Meanwhile this week, another “veteran” from Safra Square seems to have renewed his interest in the city’s affairs. Former deputy mayor and chairman of the planning and construction committee Yehoshua Pollack has sounded the bell of his comeback. It is not clear what that means on the ground, as the party now has another leader, Yossi Daitch, who is popular, and another deputy mayor, Yitzhak Pindrus, who represents the Lithuanian haredi sector – neither of whom seems ready to give up his position.
Inclusive exclusion
Is the Meretz campaign in Jerusalem neglecting the party’s message of equality for women? That is the question some were asking this week, following the party’s decision to post campaign ads on Egged buses without any photos of the candidates.
Cana’an, the company responsible for advertising on Egged buses, continues to refuse to allow any pictures of people in their ads, arguing that vandalism (originally against photos of women) has caused them too much damage. As a result, most of the non-haredi parties and movements have decided to avoid advertising on the buses, so as not to collaborate in what they see as the company’s exclusion of women.
However, earlier this week, the Meretz signboards appeared on buses under the slogan that only Meretz could stop any mayor from surrendering to haredi dictates after the elections.
Since the campaign’s launch, the party’s local leader, Deputy Mayor Pepe Alalu, has explained that he has nothing against haredim, but simply struggles against haredi hegemony.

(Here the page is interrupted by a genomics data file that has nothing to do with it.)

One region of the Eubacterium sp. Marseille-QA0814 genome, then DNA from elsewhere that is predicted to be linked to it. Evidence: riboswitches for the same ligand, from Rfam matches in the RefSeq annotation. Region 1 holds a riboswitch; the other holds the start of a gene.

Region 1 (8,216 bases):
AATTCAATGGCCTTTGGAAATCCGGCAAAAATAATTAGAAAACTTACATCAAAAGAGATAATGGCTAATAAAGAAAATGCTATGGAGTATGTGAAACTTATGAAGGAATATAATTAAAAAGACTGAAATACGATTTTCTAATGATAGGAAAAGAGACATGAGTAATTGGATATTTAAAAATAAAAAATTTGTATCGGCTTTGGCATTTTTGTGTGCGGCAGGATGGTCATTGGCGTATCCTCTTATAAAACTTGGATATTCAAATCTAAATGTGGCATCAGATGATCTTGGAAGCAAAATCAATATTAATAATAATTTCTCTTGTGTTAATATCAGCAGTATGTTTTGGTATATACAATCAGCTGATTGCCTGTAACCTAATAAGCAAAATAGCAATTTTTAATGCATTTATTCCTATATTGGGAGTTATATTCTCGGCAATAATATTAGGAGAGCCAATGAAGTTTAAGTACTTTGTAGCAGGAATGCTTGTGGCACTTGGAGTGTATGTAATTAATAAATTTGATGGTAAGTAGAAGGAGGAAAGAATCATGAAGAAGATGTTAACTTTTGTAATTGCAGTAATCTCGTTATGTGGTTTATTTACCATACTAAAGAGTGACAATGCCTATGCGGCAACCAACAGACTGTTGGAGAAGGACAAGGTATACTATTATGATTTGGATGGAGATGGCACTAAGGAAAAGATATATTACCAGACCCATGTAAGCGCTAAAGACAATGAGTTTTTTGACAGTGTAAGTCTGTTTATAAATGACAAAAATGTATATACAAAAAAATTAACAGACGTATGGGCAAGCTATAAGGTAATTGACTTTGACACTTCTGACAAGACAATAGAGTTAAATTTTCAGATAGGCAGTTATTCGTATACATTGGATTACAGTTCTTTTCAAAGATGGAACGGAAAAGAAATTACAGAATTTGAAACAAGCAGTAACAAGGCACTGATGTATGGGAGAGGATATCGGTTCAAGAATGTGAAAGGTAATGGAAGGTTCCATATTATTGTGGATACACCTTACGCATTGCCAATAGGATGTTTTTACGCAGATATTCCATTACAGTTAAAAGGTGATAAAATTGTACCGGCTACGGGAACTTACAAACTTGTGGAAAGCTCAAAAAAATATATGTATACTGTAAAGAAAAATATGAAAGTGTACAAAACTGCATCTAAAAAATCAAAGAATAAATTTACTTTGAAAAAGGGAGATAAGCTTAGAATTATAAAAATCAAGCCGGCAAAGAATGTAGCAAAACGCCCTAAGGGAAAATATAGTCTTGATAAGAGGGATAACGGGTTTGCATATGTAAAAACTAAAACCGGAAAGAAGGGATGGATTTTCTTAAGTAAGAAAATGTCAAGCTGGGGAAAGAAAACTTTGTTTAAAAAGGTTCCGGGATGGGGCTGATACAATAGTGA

As for the decision to advertise with Cana’an, he said that there were two sides to every boycott and that one should scrutinize them carefully before joining it.
“Anyway, the decision of the court is respected – Cana’an cannot refuse to put up women’s photos, so there are no photos of human beings at all.
Why shouldn’t we use it as a means of publicity for our own needs?” he said.
Birds, not on wires
The Jerusalem Bird Observatory, part of the Society for the Protection of Nature in Israel, is offering a wide range of activities for adults and children during September. Among them is a night hike on September 15 and 22, starting at 6 p.m. with a search for wild animals such as owls, porcupines and bats in the center of the city. The hike is suitable for ages five and up.
There is also a “Kingfisher Festival,” in which participants can follow raptors, storks, small song birds and a variety of migratory birds, which are attracted to the purified water of the Tzora Valley across the road from Beit Shemesh. This tour will involve close encounters with the birds via walking tours, watching from a distance and bird-ringing – a technique that entails attaching metal or plastic bands to birds’ legs or wings so birdwatchers can better study them – followed by a night walk in the Tzora Valley. If you’re tired after walking around following the birds, the observatory is also showing a nature film, Urban Nature in Jerusalem. Pre-registration is at
More than skin-deep
According to Proverbs, a woman’s beauty is only vanity, and only wisdom and love of the Lord count. However, it seems that tastes have changed for the women of Jerusalem, with the opening of the kind of beauty treatment facility the capital has not seen since the Queen of Sheba’s time.
Ciel, the new beauty enterprise of the Holy City, opened its doors last week on Emek Refaim Street, offering a wide range of treatments and care that could turn any woman into a beauty queen. The owners, believing beauty should be available to all, are offering an introductory discount for the first month.